by Guest Contributor SLB, originally published at PostBourgie
In grad school, I took an elective called Autobiografiction in Black, a course in first-person narratives illustrating a broad pastiche of Black life. The first novel we were asked to read was Sapphire’s Push. I read it in three days, growing more and more uncomfortable by the page. I had to take long, cleansing breaks after certain passages. Other times, I sat covering my mouth in disbelief at the central character’s myriad disfortunes. When the book finally ended, I wanted to hurl it across my apartment. My skin crawled for days and I felt betrayed by my professor. What possible reason could she have had for choosing this novel as the initial reading for her course?
Push is the story of Precious Jones, an obese and illiterate teen whose mother and father are sexually, physically, and emotionally abusing her. As a result of routine father-daughter incest, she is the mother of one child with Down’s Syndrome and is pregnant with a second. These horrifying occurrences are just the beginning of Precious’s troubles, but it’d behoove you to read the book to find out what else is going on.
Suffice it to say: Sapphire is relentless in her portrayal of this girl, who joins a literacy class and begins to slowly peek out from the cracks of her dark, shattered life and find a few rays of light.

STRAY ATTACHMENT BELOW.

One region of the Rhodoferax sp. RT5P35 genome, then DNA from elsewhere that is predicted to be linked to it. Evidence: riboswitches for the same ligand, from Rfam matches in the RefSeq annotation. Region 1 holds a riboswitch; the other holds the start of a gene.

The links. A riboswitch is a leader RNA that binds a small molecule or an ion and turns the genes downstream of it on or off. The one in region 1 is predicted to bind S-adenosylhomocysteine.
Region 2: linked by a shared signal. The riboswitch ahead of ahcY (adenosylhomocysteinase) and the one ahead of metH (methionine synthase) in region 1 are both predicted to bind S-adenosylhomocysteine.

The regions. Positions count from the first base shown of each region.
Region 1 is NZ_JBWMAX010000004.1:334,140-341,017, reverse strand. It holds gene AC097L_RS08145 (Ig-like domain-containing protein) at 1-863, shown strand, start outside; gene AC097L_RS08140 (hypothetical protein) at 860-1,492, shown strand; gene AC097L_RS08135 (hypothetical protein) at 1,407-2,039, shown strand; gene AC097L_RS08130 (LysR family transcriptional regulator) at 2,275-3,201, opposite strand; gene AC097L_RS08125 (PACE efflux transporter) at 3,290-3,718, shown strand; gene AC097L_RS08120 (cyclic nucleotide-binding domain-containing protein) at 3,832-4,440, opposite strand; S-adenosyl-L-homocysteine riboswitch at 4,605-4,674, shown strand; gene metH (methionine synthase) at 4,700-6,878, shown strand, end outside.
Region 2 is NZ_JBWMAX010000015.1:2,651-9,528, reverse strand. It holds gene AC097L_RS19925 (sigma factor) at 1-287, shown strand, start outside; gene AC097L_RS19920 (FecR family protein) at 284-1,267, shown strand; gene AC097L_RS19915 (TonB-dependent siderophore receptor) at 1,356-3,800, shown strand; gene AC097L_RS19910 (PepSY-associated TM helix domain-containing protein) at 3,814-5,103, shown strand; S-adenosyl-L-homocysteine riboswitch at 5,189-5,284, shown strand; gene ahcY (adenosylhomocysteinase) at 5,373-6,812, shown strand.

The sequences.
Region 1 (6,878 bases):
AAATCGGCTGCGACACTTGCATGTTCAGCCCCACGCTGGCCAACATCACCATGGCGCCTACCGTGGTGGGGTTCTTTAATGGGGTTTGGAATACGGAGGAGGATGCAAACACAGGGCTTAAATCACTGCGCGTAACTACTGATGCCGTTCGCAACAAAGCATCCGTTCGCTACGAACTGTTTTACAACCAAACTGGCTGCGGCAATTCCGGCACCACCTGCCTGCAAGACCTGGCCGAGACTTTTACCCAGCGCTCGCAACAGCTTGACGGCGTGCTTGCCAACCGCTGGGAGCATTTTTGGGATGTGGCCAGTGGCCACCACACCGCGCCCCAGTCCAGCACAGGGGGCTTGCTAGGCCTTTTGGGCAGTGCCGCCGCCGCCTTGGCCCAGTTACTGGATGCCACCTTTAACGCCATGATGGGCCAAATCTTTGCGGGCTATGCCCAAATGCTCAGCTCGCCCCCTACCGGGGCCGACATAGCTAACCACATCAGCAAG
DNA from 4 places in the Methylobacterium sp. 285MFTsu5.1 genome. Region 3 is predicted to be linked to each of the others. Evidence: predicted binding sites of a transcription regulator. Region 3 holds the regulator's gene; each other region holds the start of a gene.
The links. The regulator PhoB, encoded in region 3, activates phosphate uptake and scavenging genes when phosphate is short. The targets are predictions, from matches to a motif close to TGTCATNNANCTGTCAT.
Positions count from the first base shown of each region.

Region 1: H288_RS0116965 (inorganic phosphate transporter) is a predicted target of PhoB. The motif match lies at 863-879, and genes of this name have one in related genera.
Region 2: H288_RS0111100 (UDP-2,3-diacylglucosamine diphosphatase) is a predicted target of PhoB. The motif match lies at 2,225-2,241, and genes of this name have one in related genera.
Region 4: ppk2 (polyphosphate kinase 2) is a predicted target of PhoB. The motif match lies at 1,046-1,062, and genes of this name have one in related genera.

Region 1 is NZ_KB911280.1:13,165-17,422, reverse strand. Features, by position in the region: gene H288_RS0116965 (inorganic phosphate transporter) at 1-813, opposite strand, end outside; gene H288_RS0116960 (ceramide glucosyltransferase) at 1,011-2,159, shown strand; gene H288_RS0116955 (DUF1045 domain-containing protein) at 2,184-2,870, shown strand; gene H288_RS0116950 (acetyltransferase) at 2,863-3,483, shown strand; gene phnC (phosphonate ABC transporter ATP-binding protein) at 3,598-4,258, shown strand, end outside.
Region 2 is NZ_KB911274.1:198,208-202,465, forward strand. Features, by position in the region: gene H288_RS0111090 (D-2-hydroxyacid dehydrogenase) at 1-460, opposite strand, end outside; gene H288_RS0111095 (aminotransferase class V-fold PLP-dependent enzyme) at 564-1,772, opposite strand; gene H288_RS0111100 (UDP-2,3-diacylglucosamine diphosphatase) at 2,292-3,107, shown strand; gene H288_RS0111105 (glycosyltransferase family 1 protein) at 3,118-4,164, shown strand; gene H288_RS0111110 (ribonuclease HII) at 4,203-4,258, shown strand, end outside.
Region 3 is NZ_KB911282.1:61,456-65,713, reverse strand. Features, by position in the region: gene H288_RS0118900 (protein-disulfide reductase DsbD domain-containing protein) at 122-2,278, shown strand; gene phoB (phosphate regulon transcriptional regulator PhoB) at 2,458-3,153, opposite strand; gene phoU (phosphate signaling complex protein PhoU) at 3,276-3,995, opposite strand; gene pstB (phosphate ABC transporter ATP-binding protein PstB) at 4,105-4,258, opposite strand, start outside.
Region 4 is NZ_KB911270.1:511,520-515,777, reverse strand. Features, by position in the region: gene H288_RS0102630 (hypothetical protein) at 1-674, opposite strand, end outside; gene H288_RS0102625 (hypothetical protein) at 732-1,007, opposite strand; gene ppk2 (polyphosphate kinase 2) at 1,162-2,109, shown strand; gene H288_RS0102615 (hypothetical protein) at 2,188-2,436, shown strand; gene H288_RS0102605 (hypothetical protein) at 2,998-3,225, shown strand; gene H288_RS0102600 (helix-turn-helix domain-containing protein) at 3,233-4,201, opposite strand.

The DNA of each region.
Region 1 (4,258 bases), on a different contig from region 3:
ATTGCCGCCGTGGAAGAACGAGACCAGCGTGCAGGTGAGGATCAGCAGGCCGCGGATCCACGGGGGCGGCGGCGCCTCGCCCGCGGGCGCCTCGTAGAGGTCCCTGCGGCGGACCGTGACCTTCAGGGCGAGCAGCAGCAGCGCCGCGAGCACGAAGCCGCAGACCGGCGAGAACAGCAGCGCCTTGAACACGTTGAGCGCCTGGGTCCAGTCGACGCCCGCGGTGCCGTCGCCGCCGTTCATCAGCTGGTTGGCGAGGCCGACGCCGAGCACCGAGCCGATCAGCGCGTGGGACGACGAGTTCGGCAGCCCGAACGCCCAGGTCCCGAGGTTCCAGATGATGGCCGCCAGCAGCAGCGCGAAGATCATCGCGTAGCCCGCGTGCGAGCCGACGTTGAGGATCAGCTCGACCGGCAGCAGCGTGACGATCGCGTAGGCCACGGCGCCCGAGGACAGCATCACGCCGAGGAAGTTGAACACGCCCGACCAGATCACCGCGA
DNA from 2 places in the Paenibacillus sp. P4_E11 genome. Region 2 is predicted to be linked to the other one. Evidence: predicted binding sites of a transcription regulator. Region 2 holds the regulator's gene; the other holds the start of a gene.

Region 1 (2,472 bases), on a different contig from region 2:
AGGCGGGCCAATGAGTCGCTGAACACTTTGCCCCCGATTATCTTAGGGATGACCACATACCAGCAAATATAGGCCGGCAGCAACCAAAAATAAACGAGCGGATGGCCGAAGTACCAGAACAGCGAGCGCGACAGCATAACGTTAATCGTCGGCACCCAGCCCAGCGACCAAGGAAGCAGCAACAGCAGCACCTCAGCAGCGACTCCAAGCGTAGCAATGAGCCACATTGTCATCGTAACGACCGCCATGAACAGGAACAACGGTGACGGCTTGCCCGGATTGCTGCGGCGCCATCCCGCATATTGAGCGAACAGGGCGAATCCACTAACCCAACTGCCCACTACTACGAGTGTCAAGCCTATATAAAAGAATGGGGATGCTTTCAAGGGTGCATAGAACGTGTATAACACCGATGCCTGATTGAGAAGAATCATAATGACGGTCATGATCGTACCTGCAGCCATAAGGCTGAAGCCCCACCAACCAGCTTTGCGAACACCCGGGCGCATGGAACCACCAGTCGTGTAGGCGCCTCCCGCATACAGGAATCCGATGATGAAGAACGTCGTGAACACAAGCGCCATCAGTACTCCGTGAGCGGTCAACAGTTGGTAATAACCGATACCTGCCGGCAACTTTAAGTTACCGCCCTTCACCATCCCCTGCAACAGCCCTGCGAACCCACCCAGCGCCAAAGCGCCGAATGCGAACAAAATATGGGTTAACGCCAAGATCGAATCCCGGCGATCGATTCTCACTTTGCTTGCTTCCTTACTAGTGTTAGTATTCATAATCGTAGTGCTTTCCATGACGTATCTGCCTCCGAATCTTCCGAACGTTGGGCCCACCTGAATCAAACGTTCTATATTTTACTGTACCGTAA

People who love this book will tell you that it’s a triumphal story of hope in the face of brutality and despair. And it is. But for me, hope appeared too late in the work and retreated without a satisfying enough redemption for our heroine. I couldn’t stop mourning her abundance of tragedies, no matter what brief victories she won.
So when I found out Push was being adapted for the silver screen, I cringed at the prospect of revisiting Precious’s bleakly rendered world. I dreaded watching in technicolor all the awful things I’d imagined while reading. And I reeeally didn’t want to return to the hollowness that haunted the ending. What possible reason would Hollywood have for further dramatizing an existence as heinous as Precious’s? Continue reading